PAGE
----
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Stage Set for Possible Reduction in Southern U.S. Pulp Mill Fiber Cost

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Wood fiber costs for pulp mills in the Western U.S. have increased substantially over the past year while other regions in the U.S. have experienced only modest increases. Wood fiber costs for pulp mills in the U.S. South were substantially lower than the costs for pulp companies in the rest of the U.S. in the 1Q/15. Prices for softwood residual chips in the Southern states were more than 30% lower than in the Northeast, Lake States, and the Northwest, according the latest issue of the North American Wood Fiber Review http://www.woodprices.com (NAWFR), Seattle, Wash., USA.
Pulplog and wood chip prices have held steady in the South for the past 12 months at prices nearing 10-year highs. Sufficient supply of pulplogs and residual chips and steady production levels at the region’s pulp mills have contributed to a healthy fiber supply and demand balance. 
With pulpmills generally able to build healthy wood inventories in the 1Q/15 and with a number of maintenance outages scheduled for the second quarter, the stage is set for a possible reduction in pulpwood pricing in some southern states in the near future.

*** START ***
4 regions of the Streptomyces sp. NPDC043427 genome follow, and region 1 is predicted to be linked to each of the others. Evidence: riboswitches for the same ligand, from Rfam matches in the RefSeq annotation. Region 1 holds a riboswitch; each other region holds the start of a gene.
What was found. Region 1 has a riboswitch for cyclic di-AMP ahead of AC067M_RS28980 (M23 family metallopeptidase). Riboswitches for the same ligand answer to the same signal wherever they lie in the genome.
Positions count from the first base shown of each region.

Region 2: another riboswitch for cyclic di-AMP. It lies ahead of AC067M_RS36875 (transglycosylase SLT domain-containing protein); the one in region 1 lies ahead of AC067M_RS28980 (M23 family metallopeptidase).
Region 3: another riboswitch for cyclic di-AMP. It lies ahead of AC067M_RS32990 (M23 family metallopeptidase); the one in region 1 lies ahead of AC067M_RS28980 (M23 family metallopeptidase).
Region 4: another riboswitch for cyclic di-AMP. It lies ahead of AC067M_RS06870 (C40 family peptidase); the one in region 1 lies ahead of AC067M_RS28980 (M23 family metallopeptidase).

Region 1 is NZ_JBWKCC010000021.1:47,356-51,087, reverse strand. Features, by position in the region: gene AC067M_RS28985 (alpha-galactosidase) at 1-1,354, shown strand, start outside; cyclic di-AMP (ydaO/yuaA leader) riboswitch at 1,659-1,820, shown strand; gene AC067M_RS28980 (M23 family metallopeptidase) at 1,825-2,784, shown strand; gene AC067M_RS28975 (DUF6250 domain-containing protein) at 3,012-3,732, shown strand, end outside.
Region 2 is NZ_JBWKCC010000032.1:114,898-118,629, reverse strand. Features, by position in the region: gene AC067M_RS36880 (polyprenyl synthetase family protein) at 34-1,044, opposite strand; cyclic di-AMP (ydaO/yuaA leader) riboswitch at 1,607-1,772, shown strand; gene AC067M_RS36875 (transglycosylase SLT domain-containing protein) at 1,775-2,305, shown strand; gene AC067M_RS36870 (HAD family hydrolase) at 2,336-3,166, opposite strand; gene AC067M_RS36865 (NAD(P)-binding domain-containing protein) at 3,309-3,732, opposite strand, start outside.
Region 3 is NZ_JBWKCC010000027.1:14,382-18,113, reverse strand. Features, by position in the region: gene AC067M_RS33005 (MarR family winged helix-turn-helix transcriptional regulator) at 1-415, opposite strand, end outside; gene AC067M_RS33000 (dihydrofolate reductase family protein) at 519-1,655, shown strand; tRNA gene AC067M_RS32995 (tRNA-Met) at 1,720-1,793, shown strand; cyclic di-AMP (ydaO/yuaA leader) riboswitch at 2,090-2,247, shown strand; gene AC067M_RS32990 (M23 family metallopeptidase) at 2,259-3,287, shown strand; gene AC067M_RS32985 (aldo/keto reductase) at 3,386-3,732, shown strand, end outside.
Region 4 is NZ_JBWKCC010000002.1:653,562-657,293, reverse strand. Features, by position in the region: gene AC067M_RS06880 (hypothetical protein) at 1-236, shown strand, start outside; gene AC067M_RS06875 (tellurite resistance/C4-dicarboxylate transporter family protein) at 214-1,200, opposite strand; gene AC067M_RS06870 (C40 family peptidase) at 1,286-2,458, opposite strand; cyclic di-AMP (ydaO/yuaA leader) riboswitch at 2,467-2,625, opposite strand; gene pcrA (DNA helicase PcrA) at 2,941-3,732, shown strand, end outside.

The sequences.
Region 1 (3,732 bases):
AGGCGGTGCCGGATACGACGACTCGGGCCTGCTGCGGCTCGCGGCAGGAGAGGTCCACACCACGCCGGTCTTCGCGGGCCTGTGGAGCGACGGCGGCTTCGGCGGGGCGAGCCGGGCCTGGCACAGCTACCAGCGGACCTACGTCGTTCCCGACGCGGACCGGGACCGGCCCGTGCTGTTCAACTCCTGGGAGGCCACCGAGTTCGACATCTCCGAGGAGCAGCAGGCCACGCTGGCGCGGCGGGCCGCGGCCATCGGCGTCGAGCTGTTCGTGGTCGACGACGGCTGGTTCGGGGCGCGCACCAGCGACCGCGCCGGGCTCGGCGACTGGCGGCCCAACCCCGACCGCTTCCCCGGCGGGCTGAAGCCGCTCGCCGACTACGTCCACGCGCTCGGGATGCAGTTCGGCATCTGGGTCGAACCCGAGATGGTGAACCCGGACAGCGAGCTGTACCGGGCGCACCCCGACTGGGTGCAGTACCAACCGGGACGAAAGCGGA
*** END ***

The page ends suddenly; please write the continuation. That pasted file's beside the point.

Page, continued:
Heavy snowfalls across the Northeast, excluding the northern half of Maine, have created challenges for forest access and transportation during the 1Q/15. Fiber inventories, particularly those of hardwood, remained short, resulting in concerns over having sufficient supplies on hand to carry through the spring, when road weight limitations and mud season greatly diminish harvest levels. Pulplog prices in this region were slightly higher in the 1Q/15 compared with the previous quarter.
Prices for both logs and chips in the Lake States were up to record high levels, as obtaining adequate fiber supplies remained a serious challenge in the 1Q/15. Prices remained high despite the reasonable snow levels and standard temperatures.
In the 1Q/15, wood chip prices in the U.S. Northwest continued an upward trend that started in late 2013, reaching the highest levels in almost three years. In only the past 12 months, softwood chips prices have gone up 21%. With the recent increases, this region had some of the highest wood chip prices in North America, the NAWFR reports. With additional residual chips generated by increased lumber production in the coming months, it is likely that chip prices will decline later in 2015.


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